Protect your loved ones from callous criminals as new tactics used by courier fraudsters unveiled

16 May 2022 01:28 PM

The son of a victim of courier fraud is urging carers, family and friends of vulnerable people to be on their guard to help prevent their loved ones being exploited by fraudsters.

The warning comes as a new list of tactics used by courier fraudsters has been unveiled by the City of London Police.

Typically, courier fraudsters target their victims by claiming to be a police officer or a member of staff from a victim’s bank and they often pressure people into making quick financial decisions to assist with fictitious investigations. In 2021 alone, 3,625 people were victims of courier fraud, with loses totalling more than £15.2 million.

An analysis of data from the National Fraud Intelligence Bureau (NFIB) has highlighted four modus operandi (MOs) which are now more commonly being used by fraudsters.

Four common MOs used by courier fraudsters

Superintendent Edelle Michaels, from the Lead Force Operations Room at the City of London Police, yesterday said:

“Fraudsters are callous individuals and courier fraud is no exception. They prey on some of the most vulnerable and most trustworthy members of society. Victims of courier fraud typically tend to be between the ages of 70 to 89 years old, with women more likely to be targeted than men.

“We would urge everyone who is involved in a caring or supportive role to people of these ages to start conversations about the tactics used and warning signs to look out for on courier fraud. Just having that conversation could be the difference on whether someone becomes a victim of this trust-eroding crime.”

Signs of courier fraud

Anyone who receives an unexpected call from someone claiming to be one of these officials should verify they are speaking to someone genuine: hang up, wait five minutes and call back on a number they know is genuine.

In August 2021, Brian’s* 83-year-old mother was called on her landline from a man claiming to be a police officer. The caller said a man, claiming to be her nephew, had been arrested in possession of her debit card and £1,400 had been spent. During subsequent phone calls, Brian’s mother was deceived into believing she had spoken to her bank and several detectives.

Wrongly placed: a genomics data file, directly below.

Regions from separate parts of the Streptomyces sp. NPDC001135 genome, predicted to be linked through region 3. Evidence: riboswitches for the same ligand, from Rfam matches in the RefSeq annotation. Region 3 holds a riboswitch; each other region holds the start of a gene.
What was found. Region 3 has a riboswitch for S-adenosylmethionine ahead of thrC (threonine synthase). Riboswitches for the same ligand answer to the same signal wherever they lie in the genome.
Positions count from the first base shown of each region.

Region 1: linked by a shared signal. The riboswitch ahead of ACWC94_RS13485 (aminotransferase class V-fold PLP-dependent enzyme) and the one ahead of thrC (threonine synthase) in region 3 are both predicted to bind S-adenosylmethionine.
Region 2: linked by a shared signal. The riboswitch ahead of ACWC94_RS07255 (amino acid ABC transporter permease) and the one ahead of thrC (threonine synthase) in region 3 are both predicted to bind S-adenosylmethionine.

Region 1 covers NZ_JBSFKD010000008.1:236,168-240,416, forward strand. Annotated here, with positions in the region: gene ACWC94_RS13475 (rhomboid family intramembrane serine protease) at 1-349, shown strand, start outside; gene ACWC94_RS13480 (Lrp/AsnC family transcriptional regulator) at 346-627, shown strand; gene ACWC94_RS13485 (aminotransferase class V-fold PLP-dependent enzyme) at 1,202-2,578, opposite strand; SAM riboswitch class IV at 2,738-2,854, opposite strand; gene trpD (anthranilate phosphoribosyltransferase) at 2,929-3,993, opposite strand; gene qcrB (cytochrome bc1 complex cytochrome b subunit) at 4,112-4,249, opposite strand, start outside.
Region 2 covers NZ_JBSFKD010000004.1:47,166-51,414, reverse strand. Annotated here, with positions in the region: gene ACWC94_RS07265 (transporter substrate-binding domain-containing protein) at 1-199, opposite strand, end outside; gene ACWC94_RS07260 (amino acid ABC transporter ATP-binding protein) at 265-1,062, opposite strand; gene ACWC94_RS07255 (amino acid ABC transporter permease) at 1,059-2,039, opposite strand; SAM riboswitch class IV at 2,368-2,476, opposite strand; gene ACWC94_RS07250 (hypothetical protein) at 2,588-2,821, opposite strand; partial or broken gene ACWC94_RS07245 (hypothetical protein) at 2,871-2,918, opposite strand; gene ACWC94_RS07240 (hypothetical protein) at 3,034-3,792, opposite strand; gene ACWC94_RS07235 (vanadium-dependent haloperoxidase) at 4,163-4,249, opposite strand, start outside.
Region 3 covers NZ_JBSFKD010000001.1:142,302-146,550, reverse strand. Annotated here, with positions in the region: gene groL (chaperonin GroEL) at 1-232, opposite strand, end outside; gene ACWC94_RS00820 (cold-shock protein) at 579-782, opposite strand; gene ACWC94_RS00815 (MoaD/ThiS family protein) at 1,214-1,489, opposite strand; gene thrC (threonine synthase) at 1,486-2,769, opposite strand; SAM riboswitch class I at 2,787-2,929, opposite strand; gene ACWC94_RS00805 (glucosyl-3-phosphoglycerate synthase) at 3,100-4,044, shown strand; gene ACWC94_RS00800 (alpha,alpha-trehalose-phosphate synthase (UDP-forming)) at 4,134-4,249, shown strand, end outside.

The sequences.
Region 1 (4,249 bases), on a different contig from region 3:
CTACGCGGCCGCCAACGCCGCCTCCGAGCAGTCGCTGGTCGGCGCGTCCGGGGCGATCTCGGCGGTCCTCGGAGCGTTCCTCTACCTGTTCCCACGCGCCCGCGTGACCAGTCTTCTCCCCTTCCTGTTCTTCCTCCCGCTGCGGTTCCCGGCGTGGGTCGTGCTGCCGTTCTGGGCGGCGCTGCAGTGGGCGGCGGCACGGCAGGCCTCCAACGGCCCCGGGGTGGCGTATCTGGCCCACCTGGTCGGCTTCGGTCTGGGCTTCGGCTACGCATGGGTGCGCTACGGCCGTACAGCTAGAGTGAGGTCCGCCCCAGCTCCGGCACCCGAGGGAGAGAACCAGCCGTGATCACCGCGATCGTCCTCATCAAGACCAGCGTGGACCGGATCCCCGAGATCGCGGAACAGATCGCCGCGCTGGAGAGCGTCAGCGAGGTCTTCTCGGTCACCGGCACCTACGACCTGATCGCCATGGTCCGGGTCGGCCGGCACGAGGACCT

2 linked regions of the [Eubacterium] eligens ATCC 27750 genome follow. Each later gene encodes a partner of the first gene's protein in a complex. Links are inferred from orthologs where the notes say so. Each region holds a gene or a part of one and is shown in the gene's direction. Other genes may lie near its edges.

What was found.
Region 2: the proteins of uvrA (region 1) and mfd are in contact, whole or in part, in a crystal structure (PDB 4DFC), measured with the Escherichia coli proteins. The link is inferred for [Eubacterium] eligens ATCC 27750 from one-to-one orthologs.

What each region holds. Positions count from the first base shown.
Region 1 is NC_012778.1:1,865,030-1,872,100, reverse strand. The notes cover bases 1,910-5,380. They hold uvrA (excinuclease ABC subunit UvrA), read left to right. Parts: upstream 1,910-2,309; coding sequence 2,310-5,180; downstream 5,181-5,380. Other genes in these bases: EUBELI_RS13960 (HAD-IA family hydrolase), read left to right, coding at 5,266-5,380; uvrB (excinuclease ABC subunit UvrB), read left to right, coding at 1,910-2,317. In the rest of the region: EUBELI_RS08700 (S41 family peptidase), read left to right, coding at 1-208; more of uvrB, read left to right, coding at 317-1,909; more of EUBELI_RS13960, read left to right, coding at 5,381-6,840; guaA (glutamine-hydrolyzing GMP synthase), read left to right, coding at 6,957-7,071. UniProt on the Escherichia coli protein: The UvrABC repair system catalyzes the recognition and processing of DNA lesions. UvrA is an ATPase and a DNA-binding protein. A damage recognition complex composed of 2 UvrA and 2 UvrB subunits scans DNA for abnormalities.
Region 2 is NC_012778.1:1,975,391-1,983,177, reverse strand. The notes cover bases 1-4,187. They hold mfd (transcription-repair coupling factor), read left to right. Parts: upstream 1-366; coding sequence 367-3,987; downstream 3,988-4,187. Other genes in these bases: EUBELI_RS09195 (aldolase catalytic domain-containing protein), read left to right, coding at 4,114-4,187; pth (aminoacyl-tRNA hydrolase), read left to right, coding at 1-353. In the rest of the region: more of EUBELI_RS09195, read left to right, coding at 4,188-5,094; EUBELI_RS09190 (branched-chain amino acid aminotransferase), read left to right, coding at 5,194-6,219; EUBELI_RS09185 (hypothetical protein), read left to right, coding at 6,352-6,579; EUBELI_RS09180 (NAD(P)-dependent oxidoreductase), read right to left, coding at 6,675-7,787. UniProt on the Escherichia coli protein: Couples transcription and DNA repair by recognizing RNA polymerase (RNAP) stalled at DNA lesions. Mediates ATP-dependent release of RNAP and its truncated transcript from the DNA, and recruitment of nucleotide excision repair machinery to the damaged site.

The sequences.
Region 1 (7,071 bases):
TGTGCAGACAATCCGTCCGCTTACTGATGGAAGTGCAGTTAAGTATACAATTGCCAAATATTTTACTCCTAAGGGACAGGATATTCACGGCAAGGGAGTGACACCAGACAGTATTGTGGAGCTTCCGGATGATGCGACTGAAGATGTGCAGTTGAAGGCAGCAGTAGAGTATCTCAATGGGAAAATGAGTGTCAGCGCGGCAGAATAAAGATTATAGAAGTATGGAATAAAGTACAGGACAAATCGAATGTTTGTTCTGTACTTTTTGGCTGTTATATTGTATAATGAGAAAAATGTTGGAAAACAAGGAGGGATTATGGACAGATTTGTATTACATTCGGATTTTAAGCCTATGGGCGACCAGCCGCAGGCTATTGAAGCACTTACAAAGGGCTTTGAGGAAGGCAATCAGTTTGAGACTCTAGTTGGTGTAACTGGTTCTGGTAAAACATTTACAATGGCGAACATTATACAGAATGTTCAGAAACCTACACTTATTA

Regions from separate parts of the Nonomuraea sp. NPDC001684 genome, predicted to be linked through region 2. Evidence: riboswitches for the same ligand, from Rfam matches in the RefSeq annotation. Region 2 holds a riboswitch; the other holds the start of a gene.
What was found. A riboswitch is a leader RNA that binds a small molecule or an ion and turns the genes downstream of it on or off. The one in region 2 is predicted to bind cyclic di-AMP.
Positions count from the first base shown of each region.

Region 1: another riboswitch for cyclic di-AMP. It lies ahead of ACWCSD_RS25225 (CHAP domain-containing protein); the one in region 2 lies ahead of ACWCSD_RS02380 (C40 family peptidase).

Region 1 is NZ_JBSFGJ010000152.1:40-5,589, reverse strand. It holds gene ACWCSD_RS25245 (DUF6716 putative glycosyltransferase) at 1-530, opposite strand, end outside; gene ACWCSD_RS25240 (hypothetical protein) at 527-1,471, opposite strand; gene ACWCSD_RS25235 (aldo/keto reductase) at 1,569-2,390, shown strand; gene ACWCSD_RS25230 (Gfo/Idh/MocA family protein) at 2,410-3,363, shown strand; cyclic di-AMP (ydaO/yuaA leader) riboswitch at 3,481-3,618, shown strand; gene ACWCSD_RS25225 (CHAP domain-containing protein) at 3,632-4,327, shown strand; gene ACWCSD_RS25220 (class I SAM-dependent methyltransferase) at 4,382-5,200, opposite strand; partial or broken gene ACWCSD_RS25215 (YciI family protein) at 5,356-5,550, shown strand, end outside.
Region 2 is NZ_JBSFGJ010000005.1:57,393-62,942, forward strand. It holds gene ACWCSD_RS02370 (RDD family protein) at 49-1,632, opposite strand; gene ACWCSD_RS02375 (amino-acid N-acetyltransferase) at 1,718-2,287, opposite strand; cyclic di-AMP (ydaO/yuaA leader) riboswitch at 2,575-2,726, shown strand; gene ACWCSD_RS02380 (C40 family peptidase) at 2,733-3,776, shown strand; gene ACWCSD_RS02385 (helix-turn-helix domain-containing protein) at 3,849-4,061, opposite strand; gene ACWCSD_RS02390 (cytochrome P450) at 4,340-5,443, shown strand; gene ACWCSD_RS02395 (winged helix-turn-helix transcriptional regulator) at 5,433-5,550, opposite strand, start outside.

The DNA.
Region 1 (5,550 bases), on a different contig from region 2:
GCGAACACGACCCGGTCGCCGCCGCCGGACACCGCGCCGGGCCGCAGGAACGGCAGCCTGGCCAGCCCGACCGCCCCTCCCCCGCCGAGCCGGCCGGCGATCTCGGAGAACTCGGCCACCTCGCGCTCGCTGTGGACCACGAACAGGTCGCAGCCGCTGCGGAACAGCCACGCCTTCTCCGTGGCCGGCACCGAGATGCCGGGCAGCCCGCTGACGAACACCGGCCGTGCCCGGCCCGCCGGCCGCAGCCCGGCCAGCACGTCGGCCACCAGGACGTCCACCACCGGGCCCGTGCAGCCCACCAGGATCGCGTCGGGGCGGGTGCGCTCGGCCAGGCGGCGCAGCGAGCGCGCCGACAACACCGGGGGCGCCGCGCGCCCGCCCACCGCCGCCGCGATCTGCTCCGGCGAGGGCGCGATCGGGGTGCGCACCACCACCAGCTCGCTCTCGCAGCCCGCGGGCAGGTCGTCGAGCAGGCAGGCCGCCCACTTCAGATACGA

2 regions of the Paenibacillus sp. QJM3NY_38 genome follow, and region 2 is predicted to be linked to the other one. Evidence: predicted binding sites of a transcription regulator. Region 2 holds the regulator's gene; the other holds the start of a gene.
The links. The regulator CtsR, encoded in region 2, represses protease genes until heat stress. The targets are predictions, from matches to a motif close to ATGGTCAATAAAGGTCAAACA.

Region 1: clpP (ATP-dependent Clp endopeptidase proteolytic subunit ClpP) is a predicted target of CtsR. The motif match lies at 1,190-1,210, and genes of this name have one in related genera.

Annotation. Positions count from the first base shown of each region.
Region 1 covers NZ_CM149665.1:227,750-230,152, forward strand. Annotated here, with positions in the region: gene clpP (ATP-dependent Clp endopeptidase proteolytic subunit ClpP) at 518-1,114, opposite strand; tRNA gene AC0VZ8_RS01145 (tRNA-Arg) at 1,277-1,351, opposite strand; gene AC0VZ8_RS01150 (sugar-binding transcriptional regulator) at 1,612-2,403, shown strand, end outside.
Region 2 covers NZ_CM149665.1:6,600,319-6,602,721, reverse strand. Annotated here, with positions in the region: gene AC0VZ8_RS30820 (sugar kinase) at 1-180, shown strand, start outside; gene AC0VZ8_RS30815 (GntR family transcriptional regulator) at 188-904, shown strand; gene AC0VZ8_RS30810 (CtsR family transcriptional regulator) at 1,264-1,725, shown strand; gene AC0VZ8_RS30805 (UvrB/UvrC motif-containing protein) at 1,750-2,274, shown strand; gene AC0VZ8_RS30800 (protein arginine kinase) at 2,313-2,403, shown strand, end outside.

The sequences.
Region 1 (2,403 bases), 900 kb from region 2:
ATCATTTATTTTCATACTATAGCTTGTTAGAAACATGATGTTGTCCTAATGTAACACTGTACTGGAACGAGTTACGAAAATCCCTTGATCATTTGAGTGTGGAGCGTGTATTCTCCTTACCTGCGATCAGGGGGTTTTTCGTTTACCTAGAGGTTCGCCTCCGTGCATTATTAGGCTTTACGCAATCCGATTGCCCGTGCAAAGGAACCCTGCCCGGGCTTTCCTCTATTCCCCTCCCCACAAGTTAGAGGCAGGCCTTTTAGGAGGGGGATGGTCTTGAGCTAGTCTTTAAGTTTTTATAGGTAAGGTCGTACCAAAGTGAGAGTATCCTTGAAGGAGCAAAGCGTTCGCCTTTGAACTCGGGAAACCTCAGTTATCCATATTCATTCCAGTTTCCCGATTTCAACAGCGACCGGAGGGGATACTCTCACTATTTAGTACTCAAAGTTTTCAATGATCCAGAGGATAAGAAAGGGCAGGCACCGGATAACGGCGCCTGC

The suspect convinced Brian’s mother that her bank was involved in counterfeit bank notes and the police needed her to assist them by working undercover. She was sworn to secrecy and instructed to visit her bank and tell them she needed to withdraw £4,250 to assist her son. She was told to put the cash, her driving licence and her bank card in an envelope and was given a security password to be used by the courier, upon collection.

A “courier” arrived and after saying the agreed password, Brian’s mother gave them the envelope. Over the next few days, the fraudster phoned Brian’s mother and instructed her to move money from her savings account to her current account. Numerous fraudulent transactions were subsequently made totalling £29,788

Brian yesterday said:

“As soon as she told me what had been going on, I knew it was fraud. These scams completely undermine people’s confidence. My mother, who is very resilient, now questions everyone she speaks to because it has eaten away at her trust and confidence in people.

“I would urge everyone to trust their own good sense and intuition. If anyone is pressing you for urgency and secrecy, like they did with my mother, that should ring alarm bells. If it is genuine, it can wait.”

Data from the NFIB shows that women between 70 to 89 years old lost more than £6.7 million to courier fraud in 2021. Men in the same age range lost almost £4.2 million during the same period.

A number of support services have been created to help combat nuisance calls, including the trueCall system. The device acts like a home receptionist and lets calls from friends and family straight through, but unrecognised callers are required to identify themselves before the call is put through and unwelcome callers are blocked.

Steve Smith, Director of trueCall, yesterday said:

"Older and vulnerable people really do need protection - particularly those who live alone and those who have been scammed already. It is this demographic that are being specifically targeted by telephone scammers, receiving 20 per cent – 40 per cent more unwanted calls than the rest of the population."

City of London Police would urge anyone who is contacted by someone they do not know, or cannot verify the identity of, to follow the Take Five To Stop Fraud advice.

Take Five To Stop Fraud advice

Stop: Taking a moment to stop and think before parting with your money or information could keep you safe.

Challenge: Could it be fake? It’s okay to reject, refuse or ignore any requests. Only criminals will try to rush or panic you.

Protect: If you think you’ve been a victim of fraud, contact your bank immediately and report it to Action Fraud online at or by calling 0300 123 2040.